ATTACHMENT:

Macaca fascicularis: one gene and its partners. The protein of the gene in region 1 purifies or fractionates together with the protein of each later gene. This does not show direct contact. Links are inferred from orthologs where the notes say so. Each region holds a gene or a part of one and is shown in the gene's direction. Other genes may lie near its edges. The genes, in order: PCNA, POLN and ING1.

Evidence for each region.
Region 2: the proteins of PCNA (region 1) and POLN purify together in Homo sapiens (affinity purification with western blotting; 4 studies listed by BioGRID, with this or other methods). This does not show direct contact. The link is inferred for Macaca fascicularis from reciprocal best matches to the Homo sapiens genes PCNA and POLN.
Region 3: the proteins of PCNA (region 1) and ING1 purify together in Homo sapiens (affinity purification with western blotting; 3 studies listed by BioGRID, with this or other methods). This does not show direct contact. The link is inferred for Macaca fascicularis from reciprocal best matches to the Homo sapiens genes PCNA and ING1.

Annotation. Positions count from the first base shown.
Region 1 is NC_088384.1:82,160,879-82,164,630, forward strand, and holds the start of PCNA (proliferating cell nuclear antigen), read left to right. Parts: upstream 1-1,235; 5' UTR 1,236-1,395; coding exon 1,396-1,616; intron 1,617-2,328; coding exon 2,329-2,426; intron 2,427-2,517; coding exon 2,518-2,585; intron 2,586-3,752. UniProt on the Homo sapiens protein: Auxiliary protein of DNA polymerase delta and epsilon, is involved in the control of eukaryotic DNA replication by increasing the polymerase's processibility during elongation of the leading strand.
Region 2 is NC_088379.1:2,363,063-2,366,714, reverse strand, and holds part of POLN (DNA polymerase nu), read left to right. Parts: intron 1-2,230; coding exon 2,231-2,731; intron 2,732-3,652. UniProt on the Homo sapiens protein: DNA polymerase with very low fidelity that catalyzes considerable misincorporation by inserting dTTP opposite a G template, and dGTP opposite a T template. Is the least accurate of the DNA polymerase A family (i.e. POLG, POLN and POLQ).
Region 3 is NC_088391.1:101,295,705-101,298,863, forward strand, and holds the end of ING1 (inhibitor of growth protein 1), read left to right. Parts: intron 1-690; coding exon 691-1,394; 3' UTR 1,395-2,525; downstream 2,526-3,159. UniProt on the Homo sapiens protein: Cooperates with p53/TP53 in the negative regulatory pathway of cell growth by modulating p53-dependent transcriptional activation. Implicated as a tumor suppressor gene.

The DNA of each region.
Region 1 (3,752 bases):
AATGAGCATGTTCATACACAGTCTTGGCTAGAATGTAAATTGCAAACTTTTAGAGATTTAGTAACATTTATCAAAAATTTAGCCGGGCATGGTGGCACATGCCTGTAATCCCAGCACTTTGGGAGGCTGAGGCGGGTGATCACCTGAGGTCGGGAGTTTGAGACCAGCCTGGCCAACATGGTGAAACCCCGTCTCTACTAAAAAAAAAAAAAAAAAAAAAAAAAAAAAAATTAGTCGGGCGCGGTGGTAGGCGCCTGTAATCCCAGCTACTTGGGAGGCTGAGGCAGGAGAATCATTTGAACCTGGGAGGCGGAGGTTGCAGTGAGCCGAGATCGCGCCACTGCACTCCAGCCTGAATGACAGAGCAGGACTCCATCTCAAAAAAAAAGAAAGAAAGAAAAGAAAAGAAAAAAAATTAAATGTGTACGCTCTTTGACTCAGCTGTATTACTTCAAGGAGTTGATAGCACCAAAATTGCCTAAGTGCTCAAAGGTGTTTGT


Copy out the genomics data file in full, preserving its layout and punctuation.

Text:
Macaca fascicularis: one gene and its partners. The protein of the gene in region 1 purifies or fractionates together with the protein of each later gene. This does not show direct contact. Links are inferred from orthologs where the notes say so. Each region holds a gene or a part of one and is shown in the gene's direction. Other genes may lie near its edges. The genes, in order: PCNA, POLN and ING1.

Evidence for each region.
Region 2: the proteins of PCNA (region 1) and POLN purify together in Homo sapiens (affinity purification with western blotting; 4 studies listed by BioGRID, with this or other methods). This does not show direct contact. The link is inferred for Macaca fascicularis from reciprocal best matches to the Homo sapiens genes PCNA and POLN.
Region 3: the proteins of PCNA (region 1) and ING1 purify together in Homo sapiens (affinity purification with western blotting; 3 studies listed by BioGRID, with this or other methods). This does not show direct contact. The link is inferred for Macaca fascicularis from reciprocal best matches to the Homo sapiens genes PCNA and ING1.

Annotation. Positions count from the first base shown.
Region 1 is NC_088384.1:82,160,879-82,164,630, forward strand, and holds the start of PCNA (proliferating cell nuclear antigen), read left to right. Parts: upstream 1-1,235; 5' UTR 1,236-1,395; coding exon 1,396-1,616; intron 1,617-2,328; coding exon 2,329-2,426; intron 2,427-2,517; coding exon 2,518-2,585; intron 2,586-3,752. UniProt on the Homo sapiens protein: Auxiliary protein of DNA polymerase delta and epsilon, is involved in the control of eukaryotic DNA replication by increasing the polymerase's processibility during elongation of the leading strand.
Region 2 is NC_088379.1:2,363,063-2,366,714, reverse strand, and holds part of POLN (DNA polymerase nu), read left to right. Parts: intron 1-2,230; coding exon 2,231-2,731; intron 2,732-3,652. UniProt on the Homo sapiens protein: DNA polymerase with very low fidelity that catalyzes considerable misincorporation by inserting dTTP opposite a G template, and dGTP opposite a T template. Is the least accurate of the DNA polymerase A family (i.e. POLG, POLN and POLQ).
Region 3 is NC_088391.1:101,295,705-101,298,863, forward strand, and holds the end of ING1 (inhibitor of growth protein 1), read left to right. Parts: intron 1-690; coding exon 691-1,394; 3' UTR 1,395-2,525; downstream 2,526-3,159. UniProt on the Homo sapiens protein: Cooperates with p53/TP53 in the negative regulatory pathway of cell growth by modulating p53-dependent transcriptional activation. Implicated as a tumor suppressor gene.

The DNA of each region.
Region 1 (3,752 bases):
AATGAGCATGTTCATACACAGTCTTGGCTAGAATGTAAATTGCAAACTTTTAGAGATTTAGTAACATTTATCAAAAATTTAGCCGGGCATGGTGGCACATGCCTGTAATCCCAGCACTTTGGGAGGCTGAGGCGGGTGATCACCTGAGGTCGGGAGTTTGAGACCAGCCTGGCCAACATGGTGAAACCCCGTCTCTACTAAAAAAAAAAAAAAAAAAAAAAAAAAAAAAATTAGTCGGGCGCGGTGGTAGGCGCCTGTAATCCCAGCTACTTGGGAGGCTGAGGCAGGAGAATCATTTGAACCTGGGAGGCGGAGGTTGCAGTGAGCCGAGATCGCGCCACTGCACTCCAGCCTGAATGACAGAGCAGGACTCCATCTCAAAAAAAAAGAAAGAAAGAAAAGAAAAGAAAAAAAATTAAATGTGTACGCTCTTTGACTCAGCTGTATTACTTCAAGGAGTTGATAGCACCAAAATTGCCTAAGTGCTCAAAGGTGTTTGT